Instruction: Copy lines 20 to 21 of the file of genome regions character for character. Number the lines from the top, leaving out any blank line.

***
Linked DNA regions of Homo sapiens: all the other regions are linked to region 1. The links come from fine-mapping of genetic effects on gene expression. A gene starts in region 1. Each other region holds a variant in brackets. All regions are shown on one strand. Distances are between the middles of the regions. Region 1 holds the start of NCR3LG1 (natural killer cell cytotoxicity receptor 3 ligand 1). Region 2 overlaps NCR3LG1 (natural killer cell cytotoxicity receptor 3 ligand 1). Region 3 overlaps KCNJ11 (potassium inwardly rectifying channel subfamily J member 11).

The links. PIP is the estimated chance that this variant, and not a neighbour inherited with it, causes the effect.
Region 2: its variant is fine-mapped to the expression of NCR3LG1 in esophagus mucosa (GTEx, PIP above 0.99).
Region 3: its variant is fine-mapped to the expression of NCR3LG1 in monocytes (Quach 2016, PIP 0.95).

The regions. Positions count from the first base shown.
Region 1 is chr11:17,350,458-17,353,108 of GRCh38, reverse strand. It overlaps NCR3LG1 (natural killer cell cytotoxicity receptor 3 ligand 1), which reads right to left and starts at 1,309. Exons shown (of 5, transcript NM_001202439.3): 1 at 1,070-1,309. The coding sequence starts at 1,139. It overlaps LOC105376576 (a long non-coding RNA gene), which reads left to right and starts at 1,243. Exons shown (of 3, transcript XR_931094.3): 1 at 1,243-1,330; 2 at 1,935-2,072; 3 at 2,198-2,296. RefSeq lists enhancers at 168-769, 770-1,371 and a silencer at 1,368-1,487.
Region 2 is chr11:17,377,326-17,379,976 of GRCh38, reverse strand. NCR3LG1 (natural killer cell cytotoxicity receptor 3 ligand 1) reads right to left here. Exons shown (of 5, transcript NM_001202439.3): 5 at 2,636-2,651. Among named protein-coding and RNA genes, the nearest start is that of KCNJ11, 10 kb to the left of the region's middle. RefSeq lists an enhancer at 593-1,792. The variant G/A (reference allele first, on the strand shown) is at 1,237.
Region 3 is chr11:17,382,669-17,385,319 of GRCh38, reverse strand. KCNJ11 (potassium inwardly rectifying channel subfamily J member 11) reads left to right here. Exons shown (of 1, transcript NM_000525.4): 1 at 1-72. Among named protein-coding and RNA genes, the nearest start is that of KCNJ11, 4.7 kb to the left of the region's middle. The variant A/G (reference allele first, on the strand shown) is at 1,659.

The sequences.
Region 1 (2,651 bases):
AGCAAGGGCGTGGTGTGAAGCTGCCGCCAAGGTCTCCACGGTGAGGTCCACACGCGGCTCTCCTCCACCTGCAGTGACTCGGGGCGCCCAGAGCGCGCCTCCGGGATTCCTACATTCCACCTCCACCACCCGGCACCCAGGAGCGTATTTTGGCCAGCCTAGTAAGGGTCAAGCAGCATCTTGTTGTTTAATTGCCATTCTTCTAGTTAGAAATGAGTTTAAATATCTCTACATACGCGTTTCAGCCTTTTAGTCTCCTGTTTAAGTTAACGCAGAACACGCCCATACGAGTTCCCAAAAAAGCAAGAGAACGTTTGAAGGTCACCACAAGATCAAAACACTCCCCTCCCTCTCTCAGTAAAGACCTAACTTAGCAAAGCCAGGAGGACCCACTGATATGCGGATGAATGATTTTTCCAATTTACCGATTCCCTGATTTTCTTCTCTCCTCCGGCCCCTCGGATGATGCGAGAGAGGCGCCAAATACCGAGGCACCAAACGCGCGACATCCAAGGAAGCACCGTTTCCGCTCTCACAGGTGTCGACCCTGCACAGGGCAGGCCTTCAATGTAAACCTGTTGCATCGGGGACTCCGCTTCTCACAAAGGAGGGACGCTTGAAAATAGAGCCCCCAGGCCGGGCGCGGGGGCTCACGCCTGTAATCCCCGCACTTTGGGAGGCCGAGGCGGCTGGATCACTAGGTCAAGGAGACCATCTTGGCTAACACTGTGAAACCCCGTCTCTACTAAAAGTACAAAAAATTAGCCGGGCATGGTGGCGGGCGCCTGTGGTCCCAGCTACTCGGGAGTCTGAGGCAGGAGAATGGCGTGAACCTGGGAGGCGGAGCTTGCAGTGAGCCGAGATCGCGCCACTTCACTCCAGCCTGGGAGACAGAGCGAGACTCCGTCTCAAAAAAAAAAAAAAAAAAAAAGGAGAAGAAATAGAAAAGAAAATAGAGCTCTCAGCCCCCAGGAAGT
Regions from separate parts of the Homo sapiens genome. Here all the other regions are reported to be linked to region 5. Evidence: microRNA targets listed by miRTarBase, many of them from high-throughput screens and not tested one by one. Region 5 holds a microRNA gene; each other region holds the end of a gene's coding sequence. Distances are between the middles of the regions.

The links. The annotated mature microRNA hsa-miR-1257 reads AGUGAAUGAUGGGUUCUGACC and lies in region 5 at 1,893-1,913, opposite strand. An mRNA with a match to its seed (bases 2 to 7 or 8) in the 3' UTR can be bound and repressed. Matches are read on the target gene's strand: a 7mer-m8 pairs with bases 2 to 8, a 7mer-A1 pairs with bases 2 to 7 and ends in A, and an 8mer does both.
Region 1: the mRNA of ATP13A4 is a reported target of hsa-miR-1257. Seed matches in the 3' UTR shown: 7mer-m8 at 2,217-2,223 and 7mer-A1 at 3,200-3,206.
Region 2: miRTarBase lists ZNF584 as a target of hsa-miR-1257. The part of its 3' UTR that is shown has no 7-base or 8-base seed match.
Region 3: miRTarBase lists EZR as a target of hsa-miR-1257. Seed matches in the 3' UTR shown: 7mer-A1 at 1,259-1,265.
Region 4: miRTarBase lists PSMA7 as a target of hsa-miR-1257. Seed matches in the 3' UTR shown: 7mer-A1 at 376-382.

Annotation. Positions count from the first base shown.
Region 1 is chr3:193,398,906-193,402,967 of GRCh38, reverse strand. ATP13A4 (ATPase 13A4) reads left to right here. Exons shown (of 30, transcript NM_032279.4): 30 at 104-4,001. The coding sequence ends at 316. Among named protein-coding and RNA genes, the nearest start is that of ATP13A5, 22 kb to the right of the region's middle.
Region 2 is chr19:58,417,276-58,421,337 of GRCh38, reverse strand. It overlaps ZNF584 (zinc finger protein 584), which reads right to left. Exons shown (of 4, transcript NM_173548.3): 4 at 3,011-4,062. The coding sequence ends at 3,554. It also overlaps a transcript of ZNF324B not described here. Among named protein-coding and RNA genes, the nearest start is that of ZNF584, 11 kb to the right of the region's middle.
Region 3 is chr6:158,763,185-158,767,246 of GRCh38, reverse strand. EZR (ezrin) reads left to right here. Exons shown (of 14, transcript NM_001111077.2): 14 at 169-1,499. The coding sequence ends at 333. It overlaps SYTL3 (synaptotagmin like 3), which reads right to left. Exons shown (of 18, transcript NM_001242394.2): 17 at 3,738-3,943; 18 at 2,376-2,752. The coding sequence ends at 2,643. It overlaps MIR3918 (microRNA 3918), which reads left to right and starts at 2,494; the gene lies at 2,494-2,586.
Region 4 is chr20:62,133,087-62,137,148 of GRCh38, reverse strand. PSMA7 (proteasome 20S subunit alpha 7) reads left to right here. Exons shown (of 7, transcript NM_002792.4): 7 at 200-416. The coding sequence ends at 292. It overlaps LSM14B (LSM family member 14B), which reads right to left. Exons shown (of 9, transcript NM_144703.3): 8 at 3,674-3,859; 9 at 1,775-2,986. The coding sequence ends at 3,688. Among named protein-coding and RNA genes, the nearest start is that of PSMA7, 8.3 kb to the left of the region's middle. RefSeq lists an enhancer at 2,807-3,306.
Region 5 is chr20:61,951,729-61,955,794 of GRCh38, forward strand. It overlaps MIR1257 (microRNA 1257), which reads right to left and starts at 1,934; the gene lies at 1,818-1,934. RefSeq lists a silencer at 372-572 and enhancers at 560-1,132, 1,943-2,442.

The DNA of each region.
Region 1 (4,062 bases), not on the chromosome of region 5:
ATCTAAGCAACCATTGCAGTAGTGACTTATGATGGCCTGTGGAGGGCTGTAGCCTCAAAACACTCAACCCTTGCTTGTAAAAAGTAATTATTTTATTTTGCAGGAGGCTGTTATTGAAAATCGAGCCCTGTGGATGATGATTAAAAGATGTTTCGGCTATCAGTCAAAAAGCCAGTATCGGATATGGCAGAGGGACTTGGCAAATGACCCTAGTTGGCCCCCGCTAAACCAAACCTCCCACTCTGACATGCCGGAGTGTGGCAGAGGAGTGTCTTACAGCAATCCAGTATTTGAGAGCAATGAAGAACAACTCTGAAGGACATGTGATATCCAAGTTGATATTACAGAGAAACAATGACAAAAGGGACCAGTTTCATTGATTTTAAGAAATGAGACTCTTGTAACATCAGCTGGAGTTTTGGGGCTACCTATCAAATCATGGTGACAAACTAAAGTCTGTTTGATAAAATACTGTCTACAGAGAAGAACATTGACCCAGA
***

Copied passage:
Region 2 is chr19:58,417,276-58,421,337 of GRCh38, reverse strand. It overlaps ZNF584 (zinc finger protein 584), which reads right to left. Exons shown (of 4, transcript NM_173548.3): 4 at 3,011-4,062. The coding sequence ends at 3,554. It also overlaps a transcript of ZNF324B not described here. Among named protein-coding and RNA genes, the nearest start is that of ZNF584, 11 kb to the right of the region's middle.
Region 3 is chr6:158,763,185-158,767,246 of GRCh38, reverse strand. EZR (ezrin) reads left to right here. Exons shown (of 14, transcript NM_001111077.2): 14 at 169-1,499. The coding sequence ends at 333. It overlaps SYTL3 (synaptotagmin like 3), which reads right to left. Exons shown (of 18, transcript NM_001242394.2): 17 at 3,738-3,943; 18 at 2,376-2,752. The coding sequence ends at 2,643. It overlaps MIR3918 (microRNA 3918), which reads left to right and starts at 2,494; the gene lies at 2,494-2,586.